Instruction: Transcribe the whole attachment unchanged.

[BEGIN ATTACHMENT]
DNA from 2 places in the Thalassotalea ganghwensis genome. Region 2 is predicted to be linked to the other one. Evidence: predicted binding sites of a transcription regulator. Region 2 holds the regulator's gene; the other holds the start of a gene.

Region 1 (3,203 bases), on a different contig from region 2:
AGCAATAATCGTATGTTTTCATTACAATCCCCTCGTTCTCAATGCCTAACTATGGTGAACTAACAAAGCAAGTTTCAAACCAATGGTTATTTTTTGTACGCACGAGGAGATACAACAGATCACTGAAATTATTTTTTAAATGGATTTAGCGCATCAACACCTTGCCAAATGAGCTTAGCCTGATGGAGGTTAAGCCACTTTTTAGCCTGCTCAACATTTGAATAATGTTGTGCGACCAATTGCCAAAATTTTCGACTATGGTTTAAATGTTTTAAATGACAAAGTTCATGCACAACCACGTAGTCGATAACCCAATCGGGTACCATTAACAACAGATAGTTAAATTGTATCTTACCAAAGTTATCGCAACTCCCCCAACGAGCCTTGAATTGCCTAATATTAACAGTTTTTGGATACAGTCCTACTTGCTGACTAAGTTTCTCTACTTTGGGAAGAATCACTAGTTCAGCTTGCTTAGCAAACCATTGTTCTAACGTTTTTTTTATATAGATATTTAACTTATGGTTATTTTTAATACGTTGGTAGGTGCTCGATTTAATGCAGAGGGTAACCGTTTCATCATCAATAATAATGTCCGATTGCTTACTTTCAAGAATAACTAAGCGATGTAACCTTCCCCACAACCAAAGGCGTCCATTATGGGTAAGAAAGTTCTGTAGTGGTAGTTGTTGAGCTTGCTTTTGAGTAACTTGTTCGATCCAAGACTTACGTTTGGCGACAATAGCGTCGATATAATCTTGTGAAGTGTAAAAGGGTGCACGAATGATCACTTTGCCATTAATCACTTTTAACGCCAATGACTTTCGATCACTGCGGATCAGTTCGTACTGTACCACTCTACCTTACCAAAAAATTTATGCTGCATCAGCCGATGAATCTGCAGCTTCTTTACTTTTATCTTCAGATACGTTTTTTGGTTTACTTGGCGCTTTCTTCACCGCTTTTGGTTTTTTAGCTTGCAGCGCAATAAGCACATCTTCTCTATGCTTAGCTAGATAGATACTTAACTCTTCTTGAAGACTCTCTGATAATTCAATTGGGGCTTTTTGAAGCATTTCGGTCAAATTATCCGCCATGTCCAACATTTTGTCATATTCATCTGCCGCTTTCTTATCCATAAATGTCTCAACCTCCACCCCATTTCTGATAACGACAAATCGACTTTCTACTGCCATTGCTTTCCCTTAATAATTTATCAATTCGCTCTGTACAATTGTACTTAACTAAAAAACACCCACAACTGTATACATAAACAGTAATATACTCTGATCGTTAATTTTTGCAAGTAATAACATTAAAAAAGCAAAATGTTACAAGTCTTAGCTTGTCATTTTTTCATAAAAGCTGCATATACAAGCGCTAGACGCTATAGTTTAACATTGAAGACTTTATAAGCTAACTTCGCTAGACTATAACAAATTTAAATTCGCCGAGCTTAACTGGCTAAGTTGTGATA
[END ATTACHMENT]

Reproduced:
DNA from 2 places in the Thalassotalea ganghwensis genome. Region 2 is predicted to be linked to the other one. Evidence: predicted binding sites of a transcription regulator. Region 2 holds the regulator's gene; the other holds the start of a gene.

Region 1 (3,203 bases), on a different contig from region 2:
AGCAATAATCGTATGTTTTCATTACAATCCCCTCGTTCTCAATGCCTAACTATGGTGAACTAACAAAGCAAGTTTCAAACCAATGGTTATTTTTTGTACGCACGAGGAGATACAACAGATCACTGAAATTATTTTTTAAATGGATTTAGCGCATCAACACCTTGCCAAATGAGCTTAGCCTGATGGAGGTTAAGCCACTTTTTAGCCTGCTCAACATTTGAATAATGTTGTGCGACCAATTGCCAAAATTTTCGACTATGGTTTAAATGTTTTAAATGACAAAGTTCATGCACAACCACGTAGTCGATAACCCAATCGGGTACCATTAACAACAGATAGTTAAATTGTATCTTACCAAAGTTATCGCAACTCCCCCAACGAGCCTTGAATTGCCTAATATTAACAGTTTTTGGATACAGTCCTACTTGCTGACTAAGTTTCTCTACTTTGGGAAGAATCACTAGTTCAGCTTGCTTAGCAAACCATTGTTCTAACGTTTTTTTTATATAGATATTTAACTTATGGTTATTTTTAATACGTTGGTAGGTGCTCGATTTAATGCAGAGGGTAACCGTTTCATCATCAATAATAATGTCCGATTGCTTACTTTCAAGAATAACTAAGCGATGTAACCTTCCCCACAACCAAAGGCGTCCATTATGGGTAAGAAAGTTCTGTAGTGGTAGTTGTTGAGCTTGCTTTTGAGTAACTTGTTCGATCCAAGACTTACGTTTGGCGACAATAGCGTCGATATAATCTTGTGAAGTGTAAAAGGGTGCACGAATGATCACTTTGCCATTAATCACTTTTAACGCCAATGACTTTCGATCACTGCGGATCAGTTCGTACTGTACCACTCTACCTTACCAAAAAATTTATGCTGCATCAGCCGATGAATCTGCAGCTTCTTTACTTTTATCTTCAGATACGTTTTTTGGTTTACTTGGCGCTTTCTTCACCGCTTTTGGTTTTTTAGCTTGCAGCGCAATAAGCACATCTTCTCTATGCTTAGCTAGATAGATACTTAACTCTTCTTGAAGACTCTCTGATAATTCAATTGGGGCTTTTTGAAGCATTTCGGTCAAATTATCCGCCATGTCCAACATTTTGTCATATTCATCTGCCGCTTTCTTATCCATAAATGTCTCAACCTCCACCCCATTTCTGATAACGACAAATCGACTTTCTACTGCCATTGCTTTCCCTTAATAATTTATCAATTCGCTCTGTACAATTGTACTTAACTAAAAAACACCCACAACTGTATACATAAACAGTAATATACTCTGATCGTTAATTTTTGCAAGTAATAACATTAAAAAAGCAAAATGTTACAAGTCTTAGCTTGTCATTTTTTCATAAAAGCTGCATATACAAGCGCTAGACGCTATAGTTTAACATTGAAGACTTTATAAGCTAACTTCGCTAGACTATAACAAATTTAAATTCGCCGAGCTTAACTGGCTAAGTTGTGATA